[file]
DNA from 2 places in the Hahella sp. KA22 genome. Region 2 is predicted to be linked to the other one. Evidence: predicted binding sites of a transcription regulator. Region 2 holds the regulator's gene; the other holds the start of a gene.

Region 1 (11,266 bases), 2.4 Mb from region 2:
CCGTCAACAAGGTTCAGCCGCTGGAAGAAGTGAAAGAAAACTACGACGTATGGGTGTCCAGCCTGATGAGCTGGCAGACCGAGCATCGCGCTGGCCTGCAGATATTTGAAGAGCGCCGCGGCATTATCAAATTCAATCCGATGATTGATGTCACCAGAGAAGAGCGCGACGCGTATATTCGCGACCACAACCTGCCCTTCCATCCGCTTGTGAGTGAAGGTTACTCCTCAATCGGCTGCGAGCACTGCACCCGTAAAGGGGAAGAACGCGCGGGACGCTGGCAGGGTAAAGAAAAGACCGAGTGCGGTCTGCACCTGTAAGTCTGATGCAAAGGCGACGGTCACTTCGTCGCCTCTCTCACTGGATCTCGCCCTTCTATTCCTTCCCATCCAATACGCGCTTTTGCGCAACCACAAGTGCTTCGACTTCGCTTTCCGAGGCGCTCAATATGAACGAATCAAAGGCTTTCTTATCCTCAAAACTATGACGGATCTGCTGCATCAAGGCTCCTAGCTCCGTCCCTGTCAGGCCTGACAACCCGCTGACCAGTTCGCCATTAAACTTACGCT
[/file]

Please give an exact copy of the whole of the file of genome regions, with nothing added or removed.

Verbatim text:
DNA from 2 places in the Hahella sp. KA22 genome. Region 2 is predicted to be linked to the other one. Evidence: predicted binding sites of a transcription regulator. Region 2 holds the regulator's gene; the other holds the start of a gene.

Region 1 (11,266 bases), 2.4 Mb from region 2:
CCGTCAACAAGGTTCAGCCGCTGGAAGAAGTGAAAGAAAACTACGACGTATGGGTGTCCAGCCTGATGAGCTGGCAGACCGAGCATCGCGCTGGCCTGCAGATATTTGAAGAGCGCCGCGGCATTATCAAATTCAATCCGATGATTGATGTCACCAGAGAAGAGCGCGACGCGTATATTCGCGACCACAACCTGCCCTTCCATCCGCTTGTGAGTGAAGGTTACTCCTCAATCGGCTGCGAGCACTGCACCCGTAAAGGGGAAGAACGCGCGGGACGCTGGCAGGGTAAAGAAAAGACCGAGTGCGGTCTGCACCTGTAAGTCTGATGCAAAGGCGACGGTCACTTCGTCGCCTCTCTCACTGGATCTCGCCCTTCTATTCCTTCCCATCCAATACGCGCTTTTGCGCAACCACAAGTGCTTCGACTTCGCTTTCCGAGGCGCTCAATATGAACGAATCAAAGGCTTTCTTATCCTCAAAACTATGACGGATCTGCTGCATCAAGGCTCCTAGCTCCGTCCCTGTCAGGCCTGACAACCCGCTGACCAGTTCGCCATTAAACTTACGCT